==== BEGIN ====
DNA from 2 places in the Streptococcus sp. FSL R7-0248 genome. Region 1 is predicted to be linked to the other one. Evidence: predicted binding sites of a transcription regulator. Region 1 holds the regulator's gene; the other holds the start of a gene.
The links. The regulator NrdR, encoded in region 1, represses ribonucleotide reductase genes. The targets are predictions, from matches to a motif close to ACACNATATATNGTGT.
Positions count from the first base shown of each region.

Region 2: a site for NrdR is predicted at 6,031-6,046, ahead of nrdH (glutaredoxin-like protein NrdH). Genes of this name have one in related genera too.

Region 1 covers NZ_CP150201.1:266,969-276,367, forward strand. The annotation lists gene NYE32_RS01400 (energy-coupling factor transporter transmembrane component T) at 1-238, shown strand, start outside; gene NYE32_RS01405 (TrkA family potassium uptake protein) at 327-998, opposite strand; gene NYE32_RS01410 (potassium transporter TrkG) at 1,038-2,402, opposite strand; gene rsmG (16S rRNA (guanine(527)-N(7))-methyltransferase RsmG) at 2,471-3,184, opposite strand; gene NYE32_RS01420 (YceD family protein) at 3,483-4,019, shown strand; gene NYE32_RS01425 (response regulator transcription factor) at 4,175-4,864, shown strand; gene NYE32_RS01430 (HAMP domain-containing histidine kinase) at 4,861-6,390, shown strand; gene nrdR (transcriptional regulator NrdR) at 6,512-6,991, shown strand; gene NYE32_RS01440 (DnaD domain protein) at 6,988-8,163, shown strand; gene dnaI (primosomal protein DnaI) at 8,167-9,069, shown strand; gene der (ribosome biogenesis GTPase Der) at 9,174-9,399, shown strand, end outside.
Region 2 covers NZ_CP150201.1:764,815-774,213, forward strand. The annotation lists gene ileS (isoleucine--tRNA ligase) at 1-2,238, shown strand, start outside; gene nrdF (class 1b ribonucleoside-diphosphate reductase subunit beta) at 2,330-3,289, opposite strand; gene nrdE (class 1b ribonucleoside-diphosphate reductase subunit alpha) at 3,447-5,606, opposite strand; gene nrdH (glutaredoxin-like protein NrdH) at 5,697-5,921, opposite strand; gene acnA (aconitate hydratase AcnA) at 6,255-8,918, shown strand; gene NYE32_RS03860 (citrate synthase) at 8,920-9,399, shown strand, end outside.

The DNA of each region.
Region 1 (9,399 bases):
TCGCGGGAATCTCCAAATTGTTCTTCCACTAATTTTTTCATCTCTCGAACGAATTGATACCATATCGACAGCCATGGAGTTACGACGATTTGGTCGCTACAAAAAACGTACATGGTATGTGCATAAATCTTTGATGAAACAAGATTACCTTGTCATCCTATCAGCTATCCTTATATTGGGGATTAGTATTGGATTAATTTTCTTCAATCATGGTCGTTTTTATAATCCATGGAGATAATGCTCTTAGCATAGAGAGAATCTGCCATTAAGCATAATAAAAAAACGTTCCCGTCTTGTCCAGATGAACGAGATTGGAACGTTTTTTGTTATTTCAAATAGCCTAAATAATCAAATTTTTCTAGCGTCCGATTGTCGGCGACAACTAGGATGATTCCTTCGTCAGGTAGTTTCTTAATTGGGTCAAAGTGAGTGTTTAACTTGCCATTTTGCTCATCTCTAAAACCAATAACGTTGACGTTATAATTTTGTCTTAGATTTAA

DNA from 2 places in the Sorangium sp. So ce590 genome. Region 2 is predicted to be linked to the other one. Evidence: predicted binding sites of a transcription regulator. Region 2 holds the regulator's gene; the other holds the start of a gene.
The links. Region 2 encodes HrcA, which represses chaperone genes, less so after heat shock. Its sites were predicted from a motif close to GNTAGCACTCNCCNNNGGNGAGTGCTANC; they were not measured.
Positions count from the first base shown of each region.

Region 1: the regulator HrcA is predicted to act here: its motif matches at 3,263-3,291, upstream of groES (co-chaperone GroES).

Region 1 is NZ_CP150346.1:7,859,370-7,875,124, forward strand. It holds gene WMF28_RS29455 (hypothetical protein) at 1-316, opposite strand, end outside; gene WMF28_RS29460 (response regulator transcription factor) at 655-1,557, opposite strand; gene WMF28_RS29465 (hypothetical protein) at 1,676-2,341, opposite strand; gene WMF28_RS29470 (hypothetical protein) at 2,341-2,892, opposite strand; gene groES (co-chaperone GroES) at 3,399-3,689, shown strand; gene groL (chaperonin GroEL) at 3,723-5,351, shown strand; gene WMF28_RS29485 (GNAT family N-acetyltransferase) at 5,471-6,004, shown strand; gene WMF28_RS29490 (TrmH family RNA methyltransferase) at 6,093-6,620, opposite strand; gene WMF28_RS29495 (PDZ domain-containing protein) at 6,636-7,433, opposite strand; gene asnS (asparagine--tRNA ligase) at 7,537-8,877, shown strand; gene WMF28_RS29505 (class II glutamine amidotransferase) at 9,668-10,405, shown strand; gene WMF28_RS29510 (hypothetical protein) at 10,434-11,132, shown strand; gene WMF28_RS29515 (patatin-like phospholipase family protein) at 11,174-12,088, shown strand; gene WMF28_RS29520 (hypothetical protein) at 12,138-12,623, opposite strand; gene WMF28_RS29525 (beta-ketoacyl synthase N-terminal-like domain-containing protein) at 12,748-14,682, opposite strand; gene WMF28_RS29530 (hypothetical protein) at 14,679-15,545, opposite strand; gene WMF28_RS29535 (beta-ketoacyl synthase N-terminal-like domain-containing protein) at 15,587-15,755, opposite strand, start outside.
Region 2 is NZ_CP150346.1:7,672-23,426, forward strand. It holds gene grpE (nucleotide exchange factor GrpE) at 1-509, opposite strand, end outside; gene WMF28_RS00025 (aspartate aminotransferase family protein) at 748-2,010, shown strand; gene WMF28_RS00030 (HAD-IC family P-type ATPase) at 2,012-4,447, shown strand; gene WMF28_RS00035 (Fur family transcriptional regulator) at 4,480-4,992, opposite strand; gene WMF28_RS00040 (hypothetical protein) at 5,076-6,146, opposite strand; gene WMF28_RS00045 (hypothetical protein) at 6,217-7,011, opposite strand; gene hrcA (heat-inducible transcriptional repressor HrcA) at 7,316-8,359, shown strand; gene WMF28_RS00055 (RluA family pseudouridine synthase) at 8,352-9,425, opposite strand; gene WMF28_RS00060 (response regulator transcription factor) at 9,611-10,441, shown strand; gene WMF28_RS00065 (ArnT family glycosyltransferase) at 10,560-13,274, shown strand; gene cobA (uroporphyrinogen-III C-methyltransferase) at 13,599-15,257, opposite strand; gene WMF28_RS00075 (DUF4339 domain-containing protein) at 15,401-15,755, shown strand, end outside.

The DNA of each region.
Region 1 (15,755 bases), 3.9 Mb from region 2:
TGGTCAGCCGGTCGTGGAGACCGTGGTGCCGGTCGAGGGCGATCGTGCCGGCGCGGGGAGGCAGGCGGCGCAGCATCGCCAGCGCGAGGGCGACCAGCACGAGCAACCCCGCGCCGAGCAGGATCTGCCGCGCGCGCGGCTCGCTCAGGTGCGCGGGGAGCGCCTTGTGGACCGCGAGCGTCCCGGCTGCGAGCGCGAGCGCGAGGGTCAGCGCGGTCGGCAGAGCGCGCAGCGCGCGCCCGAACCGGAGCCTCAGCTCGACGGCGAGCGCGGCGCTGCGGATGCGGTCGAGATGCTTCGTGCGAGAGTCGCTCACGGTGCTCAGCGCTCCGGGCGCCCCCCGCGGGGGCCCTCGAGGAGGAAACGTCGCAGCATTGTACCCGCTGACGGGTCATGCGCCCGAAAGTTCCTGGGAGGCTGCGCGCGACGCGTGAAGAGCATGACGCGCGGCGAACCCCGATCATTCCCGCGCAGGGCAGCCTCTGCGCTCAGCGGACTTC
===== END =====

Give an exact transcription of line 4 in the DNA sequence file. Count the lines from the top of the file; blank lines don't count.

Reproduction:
Region 2: a site for NrdR is predicted at 6,031-6,046, ahead of nrdH (glutaredoxin-like protein NrdH). Genes of this name have one in related genera too.